How to Choose a Martial Arts School

Whether your New Year’s resolution is to lose weight, relieve stress or learn a new skill, martial arts lessons may be the answer for you. Most classes provide a full-spectrum wellness experience. The only trouble is, for most parts of the Western world, you have so many options it’s hard to know where to take lessons. Narrow it down to the area’s best by keeping a few things in mind.

Choosing a Style

Although many people think this is the first thing you should consider, it’s better to leave this alone unless you’re already passionately interested in a specific kind of martial art. The overwhelming majority of styles teach the same concepts, just with different techniques and drills to express them. There is no such thing as a “superior” style, just superior instructors. By limiting which kind of martial art you’re willing to study, you might eliminate the best program in your area before beginning your search.

Three Kinds of School

Martial arts programs come in all shapes and sizes, but typically fall into three broad categories.

Individual classes, such as those offered through a community college, at a church, or in a parks and recreation department. These are typically run by a single instructor with a full-time job who teaches for the love of teaching. Individual classes tend to be cheaper than other options, but have a more restricted schedule.

Mom and pop dojos are in a single storefront, typically have just one space for classes, and focus on a single style. This is what most people picture when they imagine taking classes. They usually have a schedule of classes in the evenings, and some limited weekend classes. They’re more expensive than individual classes.

Superschools have hundreds of students, multiple training rooms, and frequently host a large staff of instructors and administrative help. Schedules tend to be wide and accessible, and the facilities often boast other features like a pro shop or even a coffee bar. These are usually the most expensive option, but some will have inexpensive options for people willing to accept a limited schedule. A few even host individual class-style options from outside teachers.

As with the style of martial art, no category is better or worse than the others. It’s more a matter of which kind of program fits your schedule, and which kind of training community works best with how you like to learn.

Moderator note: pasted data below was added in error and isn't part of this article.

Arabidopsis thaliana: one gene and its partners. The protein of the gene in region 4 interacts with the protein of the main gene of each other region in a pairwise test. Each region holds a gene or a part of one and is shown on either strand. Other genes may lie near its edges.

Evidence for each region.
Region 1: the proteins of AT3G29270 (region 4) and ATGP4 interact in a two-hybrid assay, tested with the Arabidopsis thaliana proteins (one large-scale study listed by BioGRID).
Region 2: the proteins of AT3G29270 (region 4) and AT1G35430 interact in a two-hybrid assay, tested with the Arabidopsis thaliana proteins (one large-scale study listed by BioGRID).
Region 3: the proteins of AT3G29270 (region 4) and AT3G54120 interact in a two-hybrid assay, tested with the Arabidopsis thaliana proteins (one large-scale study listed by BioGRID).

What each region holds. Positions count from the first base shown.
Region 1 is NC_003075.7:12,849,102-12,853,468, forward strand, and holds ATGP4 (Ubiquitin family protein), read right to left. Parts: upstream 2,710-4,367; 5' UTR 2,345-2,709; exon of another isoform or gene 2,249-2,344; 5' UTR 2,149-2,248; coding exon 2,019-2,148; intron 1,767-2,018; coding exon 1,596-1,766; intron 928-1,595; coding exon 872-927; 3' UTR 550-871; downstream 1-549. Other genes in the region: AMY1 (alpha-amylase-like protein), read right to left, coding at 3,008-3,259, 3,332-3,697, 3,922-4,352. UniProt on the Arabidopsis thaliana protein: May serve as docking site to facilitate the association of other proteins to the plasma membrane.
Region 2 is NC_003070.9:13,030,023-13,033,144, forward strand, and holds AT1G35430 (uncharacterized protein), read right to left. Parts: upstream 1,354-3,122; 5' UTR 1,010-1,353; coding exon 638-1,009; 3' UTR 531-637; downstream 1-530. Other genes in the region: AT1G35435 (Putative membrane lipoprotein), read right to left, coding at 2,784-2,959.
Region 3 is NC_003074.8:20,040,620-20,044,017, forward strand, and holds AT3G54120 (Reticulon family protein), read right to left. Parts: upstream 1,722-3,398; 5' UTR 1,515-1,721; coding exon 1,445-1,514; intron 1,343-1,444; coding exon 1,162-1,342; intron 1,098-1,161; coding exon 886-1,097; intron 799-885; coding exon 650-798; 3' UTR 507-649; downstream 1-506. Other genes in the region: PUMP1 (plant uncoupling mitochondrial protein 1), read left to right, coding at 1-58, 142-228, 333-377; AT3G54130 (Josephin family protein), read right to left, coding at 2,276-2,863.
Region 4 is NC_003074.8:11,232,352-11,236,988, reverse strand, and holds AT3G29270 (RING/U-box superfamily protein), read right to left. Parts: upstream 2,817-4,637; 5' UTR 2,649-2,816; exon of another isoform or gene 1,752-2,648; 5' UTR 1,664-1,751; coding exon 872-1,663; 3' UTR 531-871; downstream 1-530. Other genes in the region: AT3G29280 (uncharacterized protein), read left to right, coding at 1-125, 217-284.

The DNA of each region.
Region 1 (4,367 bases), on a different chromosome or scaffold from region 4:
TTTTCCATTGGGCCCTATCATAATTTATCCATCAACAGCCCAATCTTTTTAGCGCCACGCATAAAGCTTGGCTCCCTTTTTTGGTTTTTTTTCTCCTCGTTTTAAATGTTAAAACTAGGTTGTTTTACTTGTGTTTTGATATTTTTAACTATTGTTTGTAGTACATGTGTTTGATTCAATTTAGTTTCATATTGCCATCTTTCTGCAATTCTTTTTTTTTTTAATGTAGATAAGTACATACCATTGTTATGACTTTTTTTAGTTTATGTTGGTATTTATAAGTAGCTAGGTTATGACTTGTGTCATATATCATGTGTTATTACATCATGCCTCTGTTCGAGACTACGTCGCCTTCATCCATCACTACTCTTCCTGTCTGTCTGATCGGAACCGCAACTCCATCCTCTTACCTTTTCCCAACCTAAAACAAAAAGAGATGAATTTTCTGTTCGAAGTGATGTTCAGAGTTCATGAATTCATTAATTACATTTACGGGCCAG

The Intro Program

The overwhelming majority of schools offer some kind of introductory offer. It’s often structured as a small number of lessons at a low price, free lessons with purchase of a training uniform, or a free uniform with purchase of some lessons. Regardless of how it’s structured, you should take the intro offer at two or three schools in your area to determine which you like best. While in the intro program, pay close attention to a few specifics:

Safety – learn the school’s culture about safety. Is there a visible first aid kit? Are instructors certified in first aid? Do they wear the proper equipment, or “wing it?” Proper equipment may include head gear, sparring gloves, groin guards and mouth gear. Additional safety gear can be found with a quick Internet search.

Cleanliness – a dojo that smells of sweat with a nasty restroom doesn’t mean the instructor is incompetent, but it does mean they don’t pay attention to the details.

Other Students – take time to chat with other students, and parents of child students. See if they rave about the program, or have complaints. Listen to the complaints and decide if they’re important to you.

Follow-Through — ask for information about something staff can’t get you right away, such as pricing on a training video. Find out how long it takes for them to get back to you with the information.

If a school doesn’t offer an introductory program, be wary. If they insist you sign a long-term contract without an intro, run away.

Final Decision

After you’ve tried the intros at a few schools, simply go with the program where you feel the most at home. To the extent you can afford it, try not to let tuition make the final decision here. If you stick with your lessons, you’re in for a life-long relationship with the teachers at that school. It’s well worth the difference in price.